Religious observances can occur any day during the week, resulting in a dilemma for the faithful who want to honor their religious obligations while also remaining on good terms with their employers. This week’s clergy discuss when working on a holy day is not only permitted, but can actually be a form of worship.
The Rev. JoAnn Barrett
Senior minister, Gathering of Light Interspiritual Fellowship, Melville
To answer this question one might reflect on what is the purpose of a holy day. These are days set aside to allow for a deeper bond to be established between the faithful and their higher power. They are special days to remind us of actions done on behalf of humanity by the divine. They are opportunities for gratitude. They are reminders to move beyond the ordinary things in life into that extraordinary experience that makes life worthwhile. They are days of awe and love. In our fast-paced world, we need these days. In a saying attributed to Gandhi, you can’t teach a hungry man about God. You have to feed him first. If one’s work is dependent on working on a holy day, then one should work. However, it is preferable for an employer to respect workers’ holy days and allow them to make their special dedications. They would only be more productive employees because of it.
Many holy days, of every tradition, fall on different days annually as they follow diverse calendars. This can create problematic situations for our society to function effectively. It is my belief that it is the content of religious observance that is more important than the form. Sincere believers can work on a holy day with true dedication in their hearts that all their work efforts are dedicated to their sacred relationship. This practice could be more powerful and meaningful than others following a strict religious rite. In the end, it is all between individuals and their God.
Rabbi Elliot Skiddell
Central Synagogue-Beth Emeth, Rockville Centre
The Jewish calendar is rich in special days. There are holidays and festivals that are days of celebration and there are holy days of contemplation and renewal. There are also days of fasting and of feasting. Some of these special days, such as Shabbat, Rosh Hashana, Yom Kippur and others, are thought of as so special and distinct that they are called kadosh, or holy, and on them we are enjoined by the Torah to cease from “all manner of work.”
There are also days of celebration, such as Purim, Lag b’Omer and others, when there are no restrictions on work. Throughout our history there have been discussions about what exactly constitutes work, and there are varying interpretations. One idea that we all agree on, however, is that saving life is the highest value. Therefore, even on the holiest of days, work is allowed if it is vital in its basic meaning of life giving. Hospital staff and medical professionals work on holy days to save life; electricity plants operate to provide power; pumping stations supply water, and there are other examples [of places where the faithful need to show up.] I remember very well-being in Israel on Yom Kippur, for many the holiest day of the year, when all traffic ceases and no work is carried out. Yet, if needed, ambulances will be dispatched and nurses and doctors will continue to do their holy work, even on holy days.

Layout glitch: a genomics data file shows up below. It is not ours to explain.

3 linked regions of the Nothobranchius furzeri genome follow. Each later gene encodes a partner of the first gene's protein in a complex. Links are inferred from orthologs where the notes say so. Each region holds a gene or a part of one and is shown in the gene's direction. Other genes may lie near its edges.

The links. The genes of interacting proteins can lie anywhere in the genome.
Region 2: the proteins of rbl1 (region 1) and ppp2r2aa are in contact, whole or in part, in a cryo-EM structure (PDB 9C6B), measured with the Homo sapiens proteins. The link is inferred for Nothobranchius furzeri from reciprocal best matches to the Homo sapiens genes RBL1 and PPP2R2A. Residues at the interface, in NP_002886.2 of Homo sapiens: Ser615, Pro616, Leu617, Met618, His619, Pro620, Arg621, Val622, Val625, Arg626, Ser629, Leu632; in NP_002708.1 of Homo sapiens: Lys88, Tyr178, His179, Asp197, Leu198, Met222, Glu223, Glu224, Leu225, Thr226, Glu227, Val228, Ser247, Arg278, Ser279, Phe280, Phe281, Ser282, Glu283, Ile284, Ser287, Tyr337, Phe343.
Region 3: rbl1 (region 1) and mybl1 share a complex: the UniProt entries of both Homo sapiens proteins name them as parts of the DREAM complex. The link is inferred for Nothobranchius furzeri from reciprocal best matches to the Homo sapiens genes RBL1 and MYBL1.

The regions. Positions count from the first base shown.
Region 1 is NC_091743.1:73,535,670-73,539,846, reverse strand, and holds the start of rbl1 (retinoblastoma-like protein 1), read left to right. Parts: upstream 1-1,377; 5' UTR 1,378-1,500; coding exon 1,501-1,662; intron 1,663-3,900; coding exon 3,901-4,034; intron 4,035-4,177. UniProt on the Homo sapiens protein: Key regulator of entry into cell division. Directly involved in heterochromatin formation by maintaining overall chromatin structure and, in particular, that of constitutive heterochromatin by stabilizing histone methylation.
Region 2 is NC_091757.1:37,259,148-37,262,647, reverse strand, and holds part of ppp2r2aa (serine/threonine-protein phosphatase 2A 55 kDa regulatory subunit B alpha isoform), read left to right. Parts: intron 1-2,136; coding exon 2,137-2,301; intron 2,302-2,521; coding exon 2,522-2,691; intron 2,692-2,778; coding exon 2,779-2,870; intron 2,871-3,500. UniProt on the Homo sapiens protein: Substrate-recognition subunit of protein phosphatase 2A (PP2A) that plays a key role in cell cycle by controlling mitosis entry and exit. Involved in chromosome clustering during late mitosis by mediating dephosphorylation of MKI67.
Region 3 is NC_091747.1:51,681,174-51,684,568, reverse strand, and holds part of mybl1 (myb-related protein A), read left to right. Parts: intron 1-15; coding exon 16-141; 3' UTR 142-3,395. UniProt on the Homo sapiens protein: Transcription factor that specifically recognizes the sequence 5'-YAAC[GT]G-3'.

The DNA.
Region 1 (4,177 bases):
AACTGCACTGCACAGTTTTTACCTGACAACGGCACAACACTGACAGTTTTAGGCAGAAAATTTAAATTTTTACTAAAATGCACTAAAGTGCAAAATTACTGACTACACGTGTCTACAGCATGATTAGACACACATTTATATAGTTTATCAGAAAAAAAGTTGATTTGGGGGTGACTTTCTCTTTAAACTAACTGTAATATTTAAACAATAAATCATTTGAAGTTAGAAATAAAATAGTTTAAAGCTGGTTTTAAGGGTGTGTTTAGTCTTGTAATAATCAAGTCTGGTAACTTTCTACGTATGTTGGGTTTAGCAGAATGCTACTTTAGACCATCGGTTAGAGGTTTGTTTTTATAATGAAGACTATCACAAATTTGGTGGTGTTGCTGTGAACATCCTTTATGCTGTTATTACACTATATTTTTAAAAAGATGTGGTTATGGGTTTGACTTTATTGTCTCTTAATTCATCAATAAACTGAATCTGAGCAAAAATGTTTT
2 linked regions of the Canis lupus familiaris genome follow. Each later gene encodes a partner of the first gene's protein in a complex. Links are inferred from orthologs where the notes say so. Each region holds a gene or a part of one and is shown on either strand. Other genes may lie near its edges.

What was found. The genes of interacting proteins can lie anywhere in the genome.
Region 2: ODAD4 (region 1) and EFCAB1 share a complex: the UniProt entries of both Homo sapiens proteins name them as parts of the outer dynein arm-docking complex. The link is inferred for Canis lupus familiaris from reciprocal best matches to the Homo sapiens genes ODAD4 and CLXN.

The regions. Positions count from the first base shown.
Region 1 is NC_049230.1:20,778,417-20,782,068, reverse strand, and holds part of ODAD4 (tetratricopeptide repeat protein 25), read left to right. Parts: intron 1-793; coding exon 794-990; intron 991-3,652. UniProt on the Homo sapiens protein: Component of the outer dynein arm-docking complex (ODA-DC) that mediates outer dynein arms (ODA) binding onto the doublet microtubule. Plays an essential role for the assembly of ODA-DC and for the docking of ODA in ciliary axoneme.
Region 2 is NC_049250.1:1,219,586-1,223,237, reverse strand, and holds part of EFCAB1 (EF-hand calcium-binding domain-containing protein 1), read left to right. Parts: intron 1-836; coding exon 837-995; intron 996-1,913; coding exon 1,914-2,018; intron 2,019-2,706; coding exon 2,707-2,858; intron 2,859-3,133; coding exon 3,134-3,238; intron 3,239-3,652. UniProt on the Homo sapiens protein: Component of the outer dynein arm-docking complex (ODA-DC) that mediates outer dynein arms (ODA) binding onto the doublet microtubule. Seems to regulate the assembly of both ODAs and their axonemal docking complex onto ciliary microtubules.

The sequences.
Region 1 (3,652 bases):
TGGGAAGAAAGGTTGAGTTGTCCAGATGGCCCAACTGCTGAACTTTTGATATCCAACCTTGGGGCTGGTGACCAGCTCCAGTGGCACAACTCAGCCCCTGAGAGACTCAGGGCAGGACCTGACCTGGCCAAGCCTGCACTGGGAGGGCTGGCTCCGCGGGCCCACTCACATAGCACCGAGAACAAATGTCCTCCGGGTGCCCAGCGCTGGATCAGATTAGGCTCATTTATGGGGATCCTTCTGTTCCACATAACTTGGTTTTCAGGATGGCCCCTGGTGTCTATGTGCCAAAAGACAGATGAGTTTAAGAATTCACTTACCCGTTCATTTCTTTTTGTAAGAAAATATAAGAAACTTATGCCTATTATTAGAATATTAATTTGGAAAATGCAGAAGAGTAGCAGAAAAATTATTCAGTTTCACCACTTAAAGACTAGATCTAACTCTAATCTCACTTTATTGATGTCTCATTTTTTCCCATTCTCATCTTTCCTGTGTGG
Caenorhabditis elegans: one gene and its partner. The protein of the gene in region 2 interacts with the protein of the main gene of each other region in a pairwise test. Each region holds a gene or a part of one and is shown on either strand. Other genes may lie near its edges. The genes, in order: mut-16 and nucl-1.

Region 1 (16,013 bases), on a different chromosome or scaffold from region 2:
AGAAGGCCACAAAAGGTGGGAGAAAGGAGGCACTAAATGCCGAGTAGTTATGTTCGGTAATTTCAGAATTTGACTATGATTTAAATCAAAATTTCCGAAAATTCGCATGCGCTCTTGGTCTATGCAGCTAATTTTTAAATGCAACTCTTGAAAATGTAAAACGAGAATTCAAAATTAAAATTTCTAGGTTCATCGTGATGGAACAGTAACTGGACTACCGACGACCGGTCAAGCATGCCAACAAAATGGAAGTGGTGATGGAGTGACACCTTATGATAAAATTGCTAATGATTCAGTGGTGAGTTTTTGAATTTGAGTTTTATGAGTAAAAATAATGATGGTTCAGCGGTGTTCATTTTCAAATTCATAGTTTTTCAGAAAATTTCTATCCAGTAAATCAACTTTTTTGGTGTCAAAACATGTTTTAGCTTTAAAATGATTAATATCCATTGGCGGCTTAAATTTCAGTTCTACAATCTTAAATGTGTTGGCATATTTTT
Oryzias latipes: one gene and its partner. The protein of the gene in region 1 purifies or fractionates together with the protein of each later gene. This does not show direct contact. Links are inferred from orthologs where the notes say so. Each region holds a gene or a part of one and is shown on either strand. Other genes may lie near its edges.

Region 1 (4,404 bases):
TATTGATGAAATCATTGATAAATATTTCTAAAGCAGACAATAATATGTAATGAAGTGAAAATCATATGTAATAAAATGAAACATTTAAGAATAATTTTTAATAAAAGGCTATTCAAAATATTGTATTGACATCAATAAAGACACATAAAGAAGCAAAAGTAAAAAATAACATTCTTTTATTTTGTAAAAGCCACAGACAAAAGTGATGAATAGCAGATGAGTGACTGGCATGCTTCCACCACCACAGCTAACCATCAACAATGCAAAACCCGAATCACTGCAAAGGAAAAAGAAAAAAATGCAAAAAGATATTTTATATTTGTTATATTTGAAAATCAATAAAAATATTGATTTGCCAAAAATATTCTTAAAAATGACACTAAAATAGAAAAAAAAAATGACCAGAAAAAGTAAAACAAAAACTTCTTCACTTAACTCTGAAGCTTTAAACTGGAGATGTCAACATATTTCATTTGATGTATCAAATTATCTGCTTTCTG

The Rev. William F. Brisotti
Pastor, Our Lady of the Miraculous Medal R.C. Church, Wyandanch
Religious observance shouldn’t be considered an obligation, but rather a help to living one’s faith in service for good in the world.
The Catechism of the Catholic Church states: “On Sundays and other holy days of obligation, the faithful are to refrain from engaging in work or activities that hinder the worship owed to God, the joy proper to the Lord’s Day, the performance of the works of mercy, and the appropriate relaxation of mind and body. Family needs or important social service can legitimately excuse from the obligation of Sunday rest. The faithful should see to it that legitimate excuses do not lead to habits prejudicial to religion, family life and health.”
One should refrain from “unnecessary” work, but with the risk of not being able to provide for one’s family, or if one’s work fulfills an urgent need of society, work may be called for. Charitable work or work for justice and peace would be OK also. Genesis 2:2 tells us that God “rested on the seventh day from all his work which he had done.” Likewise, human life requires a rhythm of work and rest. The institution of the Lord’s Day helps toward the ideal of adequate rest and leisure to cultivate familial, cultural, social and religious lives. Religions generally observe “days of rest.” Public authorities, unions and employers should collaborate to ensure all employees ample time for rest.